Read: The 10 Famous Orange Cat Breeds Around the World

Where to Get a Domestic Shorthair Kitten?

A domestic shorthaired cat is walking, looking at the camera

Are you looking for a Domestic Shorthair kitten? Well, you have made a great choice. Domestic Shorthair cats are among the lowest maintenance cats, making them excellent family pets as they get along with children very well. But where are you going to get your Domestic Shorthair kitten from? From a nearby pet store?

Try not to buy a Domestic Shorthair cat from a pet store or anywhere else. Instead, it would be best if you adopted a Domestic Shorthair kitten from a nearby cat shelter. Hundreds of Domestic Shorthair cats are roaming around on the roads, and many others are waiting in shelters for loving cat parents like you to adopt them.

While considering Domestic Shorthair cat adoption, you should keep in mind that adopting a cat from the shelter does not mean that you will be getting a mangy cat. In fact, many of the cats at shelters are left there by cat parents who just can’t take care of the kittens.

Adopt and provide a sweet home and loads of love that these cute little fur balls deserve. If you are not sure about adoption, you can try fostering a kitten first.

Read: Kitten Feeding Chart: From Birth To Senior Years

How Much Does a Domestic Short-Haired Cat cost?

Where buying a rare cat breed might break your bank, adopting a Domestic Shorthair cat is the cheapest—you can head down to the nearest cat shelter and adopt one by simply paying for the paperwork. You can check out the ASPCA shelter to find yourself a purr-fect feline friend.

While picking up the cat from the shelter, take a cat carrier with you. You are also advised to directly take the adopted cat or kitten to a vet to get her examined and vaccinated. You should also get your cat spayed or neutered. This will not only keep your cat from developing bad behaviors like marking territories and nighttime yowling but will also help cut down the Domestic Shorthair cat population and the risk of your cat developing ovarian or testicle cancer.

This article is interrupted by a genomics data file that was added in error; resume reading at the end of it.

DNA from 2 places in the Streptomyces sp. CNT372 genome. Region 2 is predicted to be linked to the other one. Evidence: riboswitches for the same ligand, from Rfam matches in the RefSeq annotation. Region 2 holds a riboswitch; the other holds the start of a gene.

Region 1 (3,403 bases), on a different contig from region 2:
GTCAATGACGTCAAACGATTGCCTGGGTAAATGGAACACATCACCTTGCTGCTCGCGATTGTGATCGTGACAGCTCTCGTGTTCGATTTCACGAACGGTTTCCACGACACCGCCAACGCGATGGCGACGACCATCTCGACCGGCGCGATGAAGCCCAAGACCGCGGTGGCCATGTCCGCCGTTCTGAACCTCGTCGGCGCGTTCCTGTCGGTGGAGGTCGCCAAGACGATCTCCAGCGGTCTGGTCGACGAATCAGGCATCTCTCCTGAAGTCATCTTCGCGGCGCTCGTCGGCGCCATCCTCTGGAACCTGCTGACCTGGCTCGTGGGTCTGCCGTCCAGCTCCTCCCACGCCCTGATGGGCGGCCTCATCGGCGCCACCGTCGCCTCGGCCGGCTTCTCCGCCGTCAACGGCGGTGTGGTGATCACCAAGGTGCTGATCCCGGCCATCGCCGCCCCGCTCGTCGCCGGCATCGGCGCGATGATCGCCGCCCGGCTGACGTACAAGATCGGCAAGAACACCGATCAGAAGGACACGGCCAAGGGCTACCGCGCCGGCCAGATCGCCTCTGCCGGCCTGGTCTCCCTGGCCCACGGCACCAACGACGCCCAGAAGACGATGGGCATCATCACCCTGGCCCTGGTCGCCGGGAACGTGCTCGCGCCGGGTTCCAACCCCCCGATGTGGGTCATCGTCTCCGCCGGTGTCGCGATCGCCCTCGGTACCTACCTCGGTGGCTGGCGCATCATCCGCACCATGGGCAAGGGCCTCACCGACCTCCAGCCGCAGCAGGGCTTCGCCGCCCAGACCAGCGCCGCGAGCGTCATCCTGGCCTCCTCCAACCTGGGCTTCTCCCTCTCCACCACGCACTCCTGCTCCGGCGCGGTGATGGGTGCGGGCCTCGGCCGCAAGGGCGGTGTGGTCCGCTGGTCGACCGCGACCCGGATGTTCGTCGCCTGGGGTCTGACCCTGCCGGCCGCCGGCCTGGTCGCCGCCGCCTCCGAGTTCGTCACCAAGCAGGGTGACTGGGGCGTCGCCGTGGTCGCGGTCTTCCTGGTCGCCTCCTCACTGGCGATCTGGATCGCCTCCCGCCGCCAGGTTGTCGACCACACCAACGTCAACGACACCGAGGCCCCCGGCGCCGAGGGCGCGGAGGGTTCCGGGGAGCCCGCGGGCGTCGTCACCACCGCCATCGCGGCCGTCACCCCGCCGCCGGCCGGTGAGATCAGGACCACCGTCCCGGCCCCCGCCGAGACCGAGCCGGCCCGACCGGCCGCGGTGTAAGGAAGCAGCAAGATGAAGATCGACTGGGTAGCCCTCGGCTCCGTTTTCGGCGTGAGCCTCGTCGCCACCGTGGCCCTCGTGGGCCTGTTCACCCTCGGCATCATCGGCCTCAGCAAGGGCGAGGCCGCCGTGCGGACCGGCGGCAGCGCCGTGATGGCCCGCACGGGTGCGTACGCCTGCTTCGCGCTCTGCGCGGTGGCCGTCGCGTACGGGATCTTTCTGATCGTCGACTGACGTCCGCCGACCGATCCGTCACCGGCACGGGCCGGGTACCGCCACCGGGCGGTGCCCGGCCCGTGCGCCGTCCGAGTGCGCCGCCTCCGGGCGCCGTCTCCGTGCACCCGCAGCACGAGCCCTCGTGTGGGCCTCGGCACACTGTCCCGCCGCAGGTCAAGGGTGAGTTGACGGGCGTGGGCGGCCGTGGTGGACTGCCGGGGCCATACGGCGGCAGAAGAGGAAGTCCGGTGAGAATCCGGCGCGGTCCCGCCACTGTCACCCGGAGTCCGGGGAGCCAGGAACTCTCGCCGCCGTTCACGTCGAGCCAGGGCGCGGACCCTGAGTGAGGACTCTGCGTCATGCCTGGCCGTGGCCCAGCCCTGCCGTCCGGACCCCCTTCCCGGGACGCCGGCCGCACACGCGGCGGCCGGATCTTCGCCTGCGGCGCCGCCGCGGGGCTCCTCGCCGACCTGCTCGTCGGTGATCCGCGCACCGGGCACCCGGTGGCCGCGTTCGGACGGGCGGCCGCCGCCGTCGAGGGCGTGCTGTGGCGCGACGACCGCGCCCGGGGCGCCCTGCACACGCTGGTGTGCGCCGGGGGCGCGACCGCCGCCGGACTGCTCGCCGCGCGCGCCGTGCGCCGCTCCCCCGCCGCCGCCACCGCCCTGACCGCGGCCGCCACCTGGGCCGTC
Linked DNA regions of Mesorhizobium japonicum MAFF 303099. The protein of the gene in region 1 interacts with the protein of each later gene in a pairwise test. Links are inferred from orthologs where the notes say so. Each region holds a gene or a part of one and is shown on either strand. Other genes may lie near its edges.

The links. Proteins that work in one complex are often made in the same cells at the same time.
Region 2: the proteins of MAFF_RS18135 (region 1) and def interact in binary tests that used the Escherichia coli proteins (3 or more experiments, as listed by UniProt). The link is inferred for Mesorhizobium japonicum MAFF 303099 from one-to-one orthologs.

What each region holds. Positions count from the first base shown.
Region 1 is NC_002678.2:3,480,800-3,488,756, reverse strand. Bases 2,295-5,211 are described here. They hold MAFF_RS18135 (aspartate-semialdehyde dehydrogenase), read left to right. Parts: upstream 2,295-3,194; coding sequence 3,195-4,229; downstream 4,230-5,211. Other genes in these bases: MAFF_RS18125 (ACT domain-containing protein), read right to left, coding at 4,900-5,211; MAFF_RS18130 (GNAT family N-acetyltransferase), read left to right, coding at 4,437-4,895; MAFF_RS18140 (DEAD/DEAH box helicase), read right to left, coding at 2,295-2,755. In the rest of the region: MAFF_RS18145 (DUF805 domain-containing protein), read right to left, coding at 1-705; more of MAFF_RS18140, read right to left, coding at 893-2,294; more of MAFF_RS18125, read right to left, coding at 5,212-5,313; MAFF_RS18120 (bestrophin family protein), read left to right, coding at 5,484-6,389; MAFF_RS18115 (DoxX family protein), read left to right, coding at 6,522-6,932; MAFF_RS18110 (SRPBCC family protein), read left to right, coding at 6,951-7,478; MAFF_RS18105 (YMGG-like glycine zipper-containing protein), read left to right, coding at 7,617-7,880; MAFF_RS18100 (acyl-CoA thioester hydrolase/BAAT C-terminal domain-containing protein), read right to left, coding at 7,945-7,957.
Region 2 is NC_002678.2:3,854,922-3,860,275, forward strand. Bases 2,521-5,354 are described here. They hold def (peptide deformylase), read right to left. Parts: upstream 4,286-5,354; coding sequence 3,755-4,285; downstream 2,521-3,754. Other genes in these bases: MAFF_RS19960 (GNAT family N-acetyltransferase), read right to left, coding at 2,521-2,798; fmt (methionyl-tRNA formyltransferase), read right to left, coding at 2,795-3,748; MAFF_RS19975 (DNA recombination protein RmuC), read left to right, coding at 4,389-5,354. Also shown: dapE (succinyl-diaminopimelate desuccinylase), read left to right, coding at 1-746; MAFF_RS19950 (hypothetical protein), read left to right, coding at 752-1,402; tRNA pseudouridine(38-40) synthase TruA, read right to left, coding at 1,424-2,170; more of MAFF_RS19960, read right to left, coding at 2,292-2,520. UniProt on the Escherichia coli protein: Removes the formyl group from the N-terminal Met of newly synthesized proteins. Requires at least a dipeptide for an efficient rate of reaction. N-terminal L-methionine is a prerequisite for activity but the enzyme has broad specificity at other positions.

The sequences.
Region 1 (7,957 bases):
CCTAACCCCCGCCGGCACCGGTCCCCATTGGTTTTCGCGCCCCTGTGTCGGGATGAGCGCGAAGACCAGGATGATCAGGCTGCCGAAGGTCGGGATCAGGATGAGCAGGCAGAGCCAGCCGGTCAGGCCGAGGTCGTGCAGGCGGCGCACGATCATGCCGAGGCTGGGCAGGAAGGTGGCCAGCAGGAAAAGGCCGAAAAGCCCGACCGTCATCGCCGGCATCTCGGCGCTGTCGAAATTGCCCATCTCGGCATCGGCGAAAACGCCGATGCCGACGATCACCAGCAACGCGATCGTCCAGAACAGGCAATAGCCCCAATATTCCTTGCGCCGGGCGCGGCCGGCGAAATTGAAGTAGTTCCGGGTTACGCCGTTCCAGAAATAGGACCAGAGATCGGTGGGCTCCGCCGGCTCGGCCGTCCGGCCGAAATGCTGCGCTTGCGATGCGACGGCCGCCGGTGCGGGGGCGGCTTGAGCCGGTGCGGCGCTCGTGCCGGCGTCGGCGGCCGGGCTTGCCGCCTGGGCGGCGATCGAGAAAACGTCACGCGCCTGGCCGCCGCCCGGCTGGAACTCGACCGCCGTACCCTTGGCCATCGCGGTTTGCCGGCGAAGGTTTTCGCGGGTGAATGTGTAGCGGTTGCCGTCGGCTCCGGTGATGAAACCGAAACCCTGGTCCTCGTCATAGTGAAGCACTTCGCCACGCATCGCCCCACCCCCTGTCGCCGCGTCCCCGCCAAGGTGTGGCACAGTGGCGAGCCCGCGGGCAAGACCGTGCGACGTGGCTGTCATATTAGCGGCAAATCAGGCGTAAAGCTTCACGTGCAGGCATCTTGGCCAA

Read: How Often Do You Take a Cat to the Vet?

Domestic Short-Haired Cat Health

Compared to most cat breeds, Domestic Short-haired cats are healthy. Their mixed genetic makeup from multiple parent breeds has probably made them this strong. However, a Domestic Shorthair cat may still face several minor health issues such as vomiting, urinary tract infection, and weight issues. Additionally, a Domestic Short-haired cat may also develop some serious feline illnesses, such as hyperthyroidism, diabetes, and respiratory and kidney issues.

But you need not worry about these health issues while adopting a Domestic Short-haired cat, as these health issues can easily be resolved. You just have to stay observant of any signs of sickness that your cat may exhibit. With timely care, you can make sure that your cat lives a healthy life.

A curious domestic shorthaired cat is sitting on a car looking at something

Food and Diet Requirements of a Domestic Short-Haired Cat

Domestic Short-haired cats are prone to overeating—and thus, growing obese. Therefore, if you are not careful about the caloric intake of your Domestic Short-haired cat, she may grow overweight and obese, which leads to the development of many health issues like diabetes, joint pain, and cardiac illnesses.

If you do not want your cat to grow obese and develop related health issues, mind what you are putting in your cat’s bowl—the food should cater to its nutritional requirements. Similarly, if you want to spoil your cat with delicious treats, you should get some healthy cat treats.

Read: Best Cat Treats: What to Look for When Buying Treats for Your Cat?

Domestic Short-haired Cat Shedding

Domestic Short-haired cats shed quite less than long-haired cats and many exotic short-haired cat breeds. You can further minimize the shedding by brushing them from time to time—brushing once or twice a week would be enough. However, you can do more brushing with a comfy cat brush to strengthen your bond with your cat and keep your cat’s coat shining all the time.

Regular brushing will also help you discover early if your cat has fleas or ticks. If you find any sign of fleas on your cat, you should take immediate action and try some of the most effective home remedies to get rid of fleas on kittens. If these home remedies do not work for your cat, you should take her to a vet.

Some Fun Facts About Domestic Short-haired Cats

Now that you are adopting a Domestic Shorthair cat, you should know some of the most interesting facts about them.